Tuesday, March 09, 2010

Natural, unconventional, enchanting...

When you think about movies these days, all that you get to see is a horde of movies with not-so-original plots, same old love-hate-revenge kind of stories, stereotypical melodrama and a painful overdose of the likes of "Himeshs-Salmans-Emran Hashmis" ! So naturally, it was utterly refreshing to get a sweet surprise with a masterpiece, with a fresh storyline and a powerful screenplay underlining nuances of unconventional human relationships.

I am not talking of a brand-new movie or anything but a fairly old one that I chose to see a couple of days back: “Mr. and Mrs. Ayyar”. I am guessing many must have seen it long back but here I explain what I found incredibly exciting about the movie.

These days when they show relationships in movies, we get to see only the usual, mundane boy-meets-girl kind of romantic relationships, or father-son, mother-son relationships, or the ones of a platonic friendship between colleagues, or just a plain villainous hate between enemies. But life is so much more complex. Real life does not stick to these stereotypical relations. Many books often bring out such unusual, delicate, complex relationships which cannot be labeled by a particular name. But movies rarely make an effort in this direction.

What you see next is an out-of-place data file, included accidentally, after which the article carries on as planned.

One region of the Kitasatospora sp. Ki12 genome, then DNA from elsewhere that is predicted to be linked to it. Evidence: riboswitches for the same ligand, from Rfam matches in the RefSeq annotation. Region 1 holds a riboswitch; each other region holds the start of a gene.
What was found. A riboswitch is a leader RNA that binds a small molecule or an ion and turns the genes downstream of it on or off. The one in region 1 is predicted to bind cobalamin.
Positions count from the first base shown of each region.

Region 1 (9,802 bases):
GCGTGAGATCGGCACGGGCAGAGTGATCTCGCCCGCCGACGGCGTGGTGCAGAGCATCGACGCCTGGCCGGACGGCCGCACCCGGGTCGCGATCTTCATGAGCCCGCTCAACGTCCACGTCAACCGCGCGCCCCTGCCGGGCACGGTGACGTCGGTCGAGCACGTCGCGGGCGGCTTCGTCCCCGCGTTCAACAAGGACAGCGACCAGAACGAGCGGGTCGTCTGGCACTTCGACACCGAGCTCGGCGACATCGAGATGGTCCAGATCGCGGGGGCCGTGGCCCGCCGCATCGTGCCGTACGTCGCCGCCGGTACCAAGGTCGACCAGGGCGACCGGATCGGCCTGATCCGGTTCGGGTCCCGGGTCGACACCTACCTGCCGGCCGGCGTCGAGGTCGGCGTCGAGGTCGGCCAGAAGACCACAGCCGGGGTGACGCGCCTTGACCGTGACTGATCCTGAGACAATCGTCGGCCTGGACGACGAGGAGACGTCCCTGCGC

This was the most appealing thing about the movie for me. Well, two strangers brought together by a situation is not a new thing, neither for movies, nor for books. What is original about the plot is the complicated relationship between the two. A married Tamil Brahmin woman with a child and a young Bengali muslim man. Situation forces them to pretend to be a married couple. This is not a story with artificial twists and turns trying to make things interesting. It’s a story wherein the very situation and the way the two react to it make it enthralling.

Apart from this most important factor, a lot of the film’s aura is also due to the way it is made. Niceties of various situations and that of human nature are really well brought out. Things seem to be well thought out (to the smallest detail) while making the film. For example the pronunciation of a certain words as it should be from a woman of Tamil background is strikingly effective. Often, it is a convention that the central characters get the most of the screen presence at all times. But while describing a situation to the detail that is intended in the story, the film-maker makes sure that the aforementioned usual convention does not hinder the storytelling itself. Acting, dialogues, diction only add to the overall enchanting experience and at the ending scene of the movie, you are left spellbound by the overall impression that it creates on your mind...